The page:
Before Fiat bought Chrysler, the Italians were attractive potential partners to suitors from all over the automotive world. This appeal was not only recognized by Opel, who later withdrew from the alliance and fell back into the General Motors fold. Around that time, Mercedes-Benz seriously considered Fiat for a strategic alliance like the one they’ve since entered with Renault-Nissan. On numerous occasions, Volkswagen Group put out their feelers, too, but Ferdinand Piech’s squad was primarily interested in Alfa Romeo.
Now that Fiat is digesting Chrysler, it has become too big to swallow, and is probably no longer all that tasty either. But this has not diminished VW’s appetite for Alfa Romeo. Quite the contrary: the Germans are closely monitoring what is going on in Turin and Detroit, and they are behind closed doors mapping out strategies for a possible acquisition of Alfa. Although Sergio Marchionne has repeatedly insisted that Alfa Romeo is not for sale, Piech is not known for taking “No” as an answer. But what would VW do with yet another brand at a point in time when overcapacity is a serious threat to the European operations of most volume car manufacturers?
“At a glance, buying Alfa may not make much sense,” admits a senior VW official. “But done right, it could be a win-win situation for both buyer and seller. At VW, we would use Alfa to replace Seat. Seat does not know what it wants to be. The fragile brand’s value now ranks even below Skoda in most markets and the high fixed costs incurred by high-quality VW componentry will lead the Spaniards exactly nowhere. Alfa on the other hand is a much more valuable commodity, a name you can ask more money for. During the transition, there may be no alternative to badge engineering. But the next-generation Alfas would feature a combination of bespoke styling and VW engineering. While the demise of Seat would go almost unnoticed, the arrival of Alfa would have a big impact on the community and on our group.”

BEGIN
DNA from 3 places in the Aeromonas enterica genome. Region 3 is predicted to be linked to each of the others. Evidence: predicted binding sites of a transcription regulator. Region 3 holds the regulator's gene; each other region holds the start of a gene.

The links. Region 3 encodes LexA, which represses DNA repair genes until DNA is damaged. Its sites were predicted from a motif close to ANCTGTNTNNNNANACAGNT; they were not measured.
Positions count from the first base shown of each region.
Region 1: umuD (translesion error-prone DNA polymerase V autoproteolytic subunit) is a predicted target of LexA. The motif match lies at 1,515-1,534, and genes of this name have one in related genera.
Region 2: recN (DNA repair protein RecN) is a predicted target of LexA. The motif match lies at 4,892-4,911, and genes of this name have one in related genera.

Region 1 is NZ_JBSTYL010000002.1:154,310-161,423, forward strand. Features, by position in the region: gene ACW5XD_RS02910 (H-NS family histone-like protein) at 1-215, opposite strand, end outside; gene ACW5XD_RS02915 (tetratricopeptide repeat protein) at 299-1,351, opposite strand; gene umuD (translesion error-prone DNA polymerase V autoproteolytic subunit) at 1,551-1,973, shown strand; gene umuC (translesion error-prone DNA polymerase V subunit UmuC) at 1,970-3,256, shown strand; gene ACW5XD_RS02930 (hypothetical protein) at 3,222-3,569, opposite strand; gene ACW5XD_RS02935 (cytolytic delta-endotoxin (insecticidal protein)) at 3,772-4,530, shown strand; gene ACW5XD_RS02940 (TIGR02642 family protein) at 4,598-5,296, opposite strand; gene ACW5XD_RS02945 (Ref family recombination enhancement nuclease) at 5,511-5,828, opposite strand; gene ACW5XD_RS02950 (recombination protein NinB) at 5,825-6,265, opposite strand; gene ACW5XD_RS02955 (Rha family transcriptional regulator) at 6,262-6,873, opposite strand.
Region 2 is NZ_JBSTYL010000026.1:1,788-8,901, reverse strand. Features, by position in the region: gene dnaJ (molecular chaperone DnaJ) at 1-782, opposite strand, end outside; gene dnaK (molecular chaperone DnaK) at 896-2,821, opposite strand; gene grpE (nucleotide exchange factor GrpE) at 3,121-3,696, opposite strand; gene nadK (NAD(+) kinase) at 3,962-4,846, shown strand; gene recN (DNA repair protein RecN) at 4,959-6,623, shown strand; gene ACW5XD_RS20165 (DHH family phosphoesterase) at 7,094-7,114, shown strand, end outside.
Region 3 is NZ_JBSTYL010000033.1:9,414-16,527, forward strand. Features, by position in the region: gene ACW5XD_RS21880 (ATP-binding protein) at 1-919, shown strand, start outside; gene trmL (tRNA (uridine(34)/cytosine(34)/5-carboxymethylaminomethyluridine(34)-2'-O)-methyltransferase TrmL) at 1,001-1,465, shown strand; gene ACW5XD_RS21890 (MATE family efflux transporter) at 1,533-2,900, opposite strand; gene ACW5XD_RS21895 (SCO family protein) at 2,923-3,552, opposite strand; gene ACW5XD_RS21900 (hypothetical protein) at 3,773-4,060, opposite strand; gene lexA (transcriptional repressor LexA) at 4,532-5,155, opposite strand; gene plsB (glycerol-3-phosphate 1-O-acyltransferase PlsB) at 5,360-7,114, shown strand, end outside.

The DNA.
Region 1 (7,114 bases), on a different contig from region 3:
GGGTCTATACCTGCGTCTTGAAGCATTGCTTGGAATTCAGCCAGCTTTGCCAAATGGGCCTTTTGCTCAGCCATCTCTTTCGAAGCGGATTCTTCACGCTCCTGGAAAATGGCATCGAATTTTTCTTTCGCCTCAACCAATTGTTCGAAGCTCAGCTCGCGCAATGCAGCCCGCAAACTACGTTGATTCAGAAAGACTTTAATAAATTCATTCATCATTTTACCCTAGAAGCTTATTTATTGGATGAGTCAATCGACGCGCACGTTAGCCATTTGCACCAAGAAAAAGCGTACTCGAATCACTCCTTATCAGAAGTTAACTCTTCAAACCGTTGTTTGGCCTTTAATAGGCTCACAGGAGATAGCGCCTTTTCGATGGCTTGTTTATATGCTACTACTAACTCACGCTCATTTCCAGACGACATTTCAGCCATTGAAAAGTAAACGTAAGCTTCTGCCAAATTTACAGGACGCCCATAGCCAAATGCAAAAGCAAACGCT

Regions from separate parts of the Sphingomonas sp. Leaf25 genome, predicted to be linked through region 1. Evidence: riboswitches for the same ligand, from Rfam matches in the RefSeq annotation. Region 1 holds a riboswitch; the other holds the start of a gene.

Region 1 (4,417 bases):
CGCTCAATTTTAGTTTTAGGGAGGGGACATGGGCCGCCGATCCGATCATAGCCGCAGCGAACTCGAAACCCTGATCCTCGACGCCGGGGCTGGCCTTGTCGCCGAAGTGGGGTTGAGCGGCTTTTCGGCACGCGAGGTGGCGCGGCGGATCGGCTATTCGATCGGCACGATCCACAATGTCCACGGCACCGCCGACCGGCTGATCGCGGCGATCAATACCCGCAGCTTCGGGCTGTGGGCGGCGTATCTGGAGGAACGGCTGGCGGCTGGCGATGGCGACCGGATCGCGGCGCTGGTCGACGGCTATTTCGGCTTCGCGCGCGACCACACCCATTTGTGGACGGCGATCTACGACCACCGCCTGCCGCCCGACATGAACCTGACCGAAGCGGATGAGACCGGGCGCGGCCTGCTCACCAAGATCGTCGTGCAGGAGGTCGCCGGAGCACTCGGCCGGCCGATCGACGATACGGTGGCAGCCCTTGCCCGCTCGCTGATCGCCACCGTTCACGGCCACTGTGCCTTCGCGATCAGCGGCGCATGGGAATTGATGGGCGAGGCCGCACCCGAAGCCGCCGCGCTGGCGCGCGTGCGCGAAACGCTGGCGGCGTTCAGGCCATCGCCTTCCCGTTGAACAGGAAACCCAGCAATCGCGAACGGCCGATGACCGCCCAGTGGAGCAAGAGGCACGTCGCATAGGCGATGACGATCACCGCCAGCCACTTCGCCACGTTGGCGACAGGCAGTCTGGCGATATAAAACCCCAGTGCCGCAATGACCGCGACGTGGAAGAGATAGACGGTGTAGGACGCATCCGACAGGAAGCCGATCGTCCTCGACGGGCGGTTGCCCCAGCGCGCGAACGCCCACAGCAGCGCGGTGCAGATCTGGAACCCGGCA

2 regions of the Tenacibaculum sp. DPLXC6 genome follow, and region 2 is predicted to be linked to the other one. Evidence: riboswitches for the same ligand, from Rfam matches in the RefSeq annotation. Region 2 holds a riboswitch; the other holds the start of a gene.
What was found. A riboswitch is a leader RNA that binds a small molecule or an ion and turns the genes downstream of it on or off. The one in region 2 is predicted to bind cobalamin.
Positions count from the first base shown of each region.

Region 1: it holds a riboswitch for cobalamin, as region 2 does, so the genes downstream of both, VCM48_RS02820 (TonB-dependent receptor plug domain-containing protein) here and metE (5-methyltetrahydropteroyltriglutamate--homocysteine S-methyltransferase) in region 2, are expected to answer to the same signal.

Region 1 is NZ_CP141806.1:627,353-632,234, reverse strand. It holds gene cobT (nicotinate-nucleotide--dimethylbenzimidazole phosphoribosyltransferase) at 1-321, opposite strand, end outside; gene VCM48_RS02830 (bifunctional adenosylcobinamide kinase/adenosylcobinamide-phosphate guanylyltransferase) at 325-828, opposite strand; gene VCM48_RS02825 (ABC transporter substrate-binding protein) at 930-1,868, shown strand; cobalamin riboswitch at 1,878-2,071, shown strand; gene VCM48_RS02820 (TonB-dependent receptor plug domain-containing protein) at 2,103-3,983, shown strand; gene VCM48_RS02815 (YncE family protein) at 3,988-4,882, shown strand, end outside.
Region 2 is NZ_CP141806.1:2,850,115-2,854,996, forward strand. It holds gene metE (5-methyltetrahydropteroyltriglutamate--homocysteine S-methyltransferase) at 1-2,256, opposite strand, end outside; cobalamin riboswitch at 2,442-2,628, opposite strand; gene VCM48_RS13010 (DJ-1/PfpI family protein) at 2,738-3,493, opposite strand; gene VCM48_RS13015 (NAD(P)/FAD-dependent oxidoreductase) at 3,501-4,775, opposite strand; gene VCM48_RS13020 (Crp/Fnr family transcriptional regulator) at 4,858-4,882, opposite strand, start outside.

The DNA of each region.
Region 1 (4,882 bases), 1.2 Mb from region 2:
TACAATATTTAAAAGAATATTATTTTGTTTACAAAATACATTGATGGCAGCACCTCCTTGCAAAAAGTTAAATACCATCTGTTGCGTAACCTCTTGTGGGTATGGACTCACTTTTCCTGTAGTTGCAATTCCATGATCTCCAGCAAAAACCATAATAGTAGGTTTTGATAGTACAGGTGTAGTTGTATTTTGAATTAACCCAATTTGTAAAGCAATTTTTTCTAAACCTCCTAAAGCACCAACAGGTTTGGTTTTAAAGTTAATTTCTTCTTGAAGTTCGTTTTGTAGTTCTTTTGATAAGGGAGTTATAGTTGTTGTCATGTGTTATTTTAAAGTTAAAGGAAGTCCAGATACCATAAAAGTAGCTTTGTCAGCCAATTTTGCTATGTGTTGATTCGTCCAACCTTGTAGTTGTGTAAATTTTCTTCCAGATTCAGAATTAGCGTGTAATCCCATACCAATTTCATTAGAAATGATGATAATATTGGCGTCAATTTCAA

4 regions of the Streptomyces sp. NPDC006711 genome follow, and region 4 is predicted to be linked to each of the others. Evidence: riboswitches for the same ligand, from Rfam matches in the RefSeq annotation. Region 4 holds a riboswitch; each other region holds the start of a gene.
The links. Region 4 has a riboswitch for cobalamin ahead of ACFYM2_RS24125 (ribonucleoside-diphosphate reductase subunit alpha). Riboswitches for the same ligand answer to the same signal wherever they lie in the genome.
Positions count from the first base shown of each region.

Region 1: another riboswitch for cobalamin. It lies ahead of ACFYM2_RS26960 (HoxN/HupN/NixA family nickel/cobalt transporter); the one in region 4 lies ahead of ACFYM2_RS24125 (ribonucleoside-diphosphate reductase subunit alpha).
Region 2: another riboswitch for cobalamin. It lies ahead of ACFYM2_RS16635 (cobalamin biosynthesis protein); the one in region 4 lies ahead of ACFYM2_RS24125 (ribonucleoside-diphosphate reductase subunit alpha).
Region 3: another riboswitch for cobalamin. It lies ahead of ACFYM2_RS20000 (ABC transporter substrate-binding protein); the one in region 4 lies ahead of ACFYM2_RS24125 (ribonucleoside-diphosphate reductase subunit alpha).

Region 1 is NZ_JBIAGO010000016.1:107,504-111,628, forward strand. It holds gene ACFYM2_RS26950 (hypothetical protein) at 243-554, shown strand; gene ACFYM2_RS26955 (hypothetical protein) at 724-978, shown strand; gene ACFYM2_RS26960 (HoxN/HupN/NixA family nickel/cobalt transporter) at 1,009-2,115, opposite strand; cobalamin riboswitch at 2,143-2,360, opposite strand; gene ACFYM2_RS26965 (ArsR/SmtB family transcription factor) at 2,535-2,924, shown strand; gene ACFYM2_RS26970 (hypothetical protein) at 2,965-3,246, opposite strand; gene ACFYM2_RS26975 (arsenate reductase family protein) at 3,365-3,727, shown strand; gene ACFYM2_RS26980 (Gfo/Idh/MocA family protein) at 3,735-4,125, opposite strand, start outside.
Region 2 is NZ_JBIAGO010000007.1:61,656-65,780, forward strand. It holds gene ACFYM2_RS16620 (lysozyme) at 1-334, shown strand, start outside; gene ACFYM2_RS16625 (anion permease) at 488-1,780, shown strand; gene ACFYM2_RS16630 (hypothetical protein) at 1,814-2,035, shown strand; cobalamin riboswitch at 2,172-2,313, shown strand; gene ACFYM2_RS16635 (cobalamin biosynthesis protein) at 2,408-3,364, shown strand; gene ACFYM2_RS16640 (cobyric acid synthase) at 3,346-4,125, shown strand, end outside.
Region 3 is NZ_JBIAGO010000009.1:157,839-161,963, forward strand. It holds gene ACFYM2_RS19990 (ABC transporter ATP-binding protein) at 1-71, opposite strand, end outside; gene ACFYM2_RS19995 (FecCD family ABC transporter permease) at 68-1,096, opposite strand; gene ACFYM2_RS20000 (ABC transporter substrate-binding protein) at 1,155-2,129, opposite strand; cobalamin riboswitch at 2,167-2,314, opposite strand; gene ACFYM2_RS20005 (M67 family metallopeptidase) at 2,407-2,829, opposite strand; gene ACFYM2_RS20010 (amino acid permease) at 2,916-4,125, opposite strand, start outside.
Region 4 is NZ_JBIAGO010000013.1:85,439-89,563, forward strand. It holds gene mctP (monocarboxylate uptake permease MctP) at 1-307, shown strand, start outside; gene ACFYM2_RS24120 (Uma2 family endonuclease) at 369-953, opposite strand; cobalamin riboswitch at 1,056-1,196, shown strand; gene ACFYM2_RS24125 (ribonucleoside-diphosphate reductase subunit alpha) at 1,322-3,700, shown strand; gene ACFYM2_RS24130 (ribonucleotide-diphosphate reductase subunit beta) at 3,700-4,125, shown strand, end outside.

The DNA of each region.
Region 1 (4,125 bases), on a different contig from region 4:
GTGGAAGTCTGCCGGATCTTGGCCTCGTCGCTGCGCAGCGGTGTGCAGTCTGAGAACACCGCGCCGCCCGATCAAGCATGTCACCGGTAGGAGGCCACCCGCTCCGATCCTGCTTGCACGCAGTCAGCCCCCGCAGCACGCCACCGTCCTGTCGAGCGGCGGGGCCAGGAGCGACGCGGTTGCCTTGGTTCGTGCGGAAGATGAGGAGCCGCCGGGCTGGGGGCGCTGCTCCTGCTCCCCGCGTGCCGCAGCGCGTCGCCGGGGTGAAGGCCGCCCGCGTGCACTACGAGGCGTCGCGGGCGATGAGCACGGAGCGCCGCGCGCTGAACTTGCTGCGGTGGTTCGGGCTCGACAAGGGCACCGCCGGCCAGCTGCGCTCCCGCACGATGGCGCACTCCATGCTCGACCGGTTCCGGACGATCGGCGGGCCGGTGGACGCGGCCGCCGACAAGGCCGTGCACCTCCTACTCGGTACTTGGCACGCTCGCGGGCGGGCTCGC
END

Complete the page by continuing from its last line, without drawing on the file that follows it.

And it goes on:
This isn’t just a pipe dream for VW. According to two independent sources, a small project team has been instructed to create a phantom future Alfa line-up. Yes, three-dimensional stuff, but so far no full-scale models. Of course, this new array of theoretical future products would use architectures conceived within the Volkswagen empire. In a next step, the tentative projects will be reviewed and then passed on to Ital Design in Turin, which is now a VW subsidiary. Italian designers working for an Italian brand masterminded by Germans? Well, both Walter de Silva (group chief designer) and Wolfgang Egger (Audi chief designer) are Alfa Romeo veterans. Christopher Reitz, the chief designer at Alfa until he left the company early this year, is in turn a VW veteran who’s distantly related to Piech.
While Alfa under the Fiat umbrella is becoming more of a family-oriented brand destined to add two controversial U.S.-built SUVs to its portfolio, VW would want to steer the marque back to its sporty roots.
In this scenario, Alfas would be built in Italy and in Spain where excess capacity could be used to accommodate the mushrooming demand for Audis. In Italy, Alfa could keep most of its existing labor force, and as far as the sourcing of components is concerned, there are plenty of synergies between the premium brands of Fiat Auto and the still tentative luxury car division within the VW group.
Comments our friend from the boardroom: “Marchionne intends to quadruple Alfa sales by 2014. If this or one of his other key plans falter, we will be there to pick up the pieces.”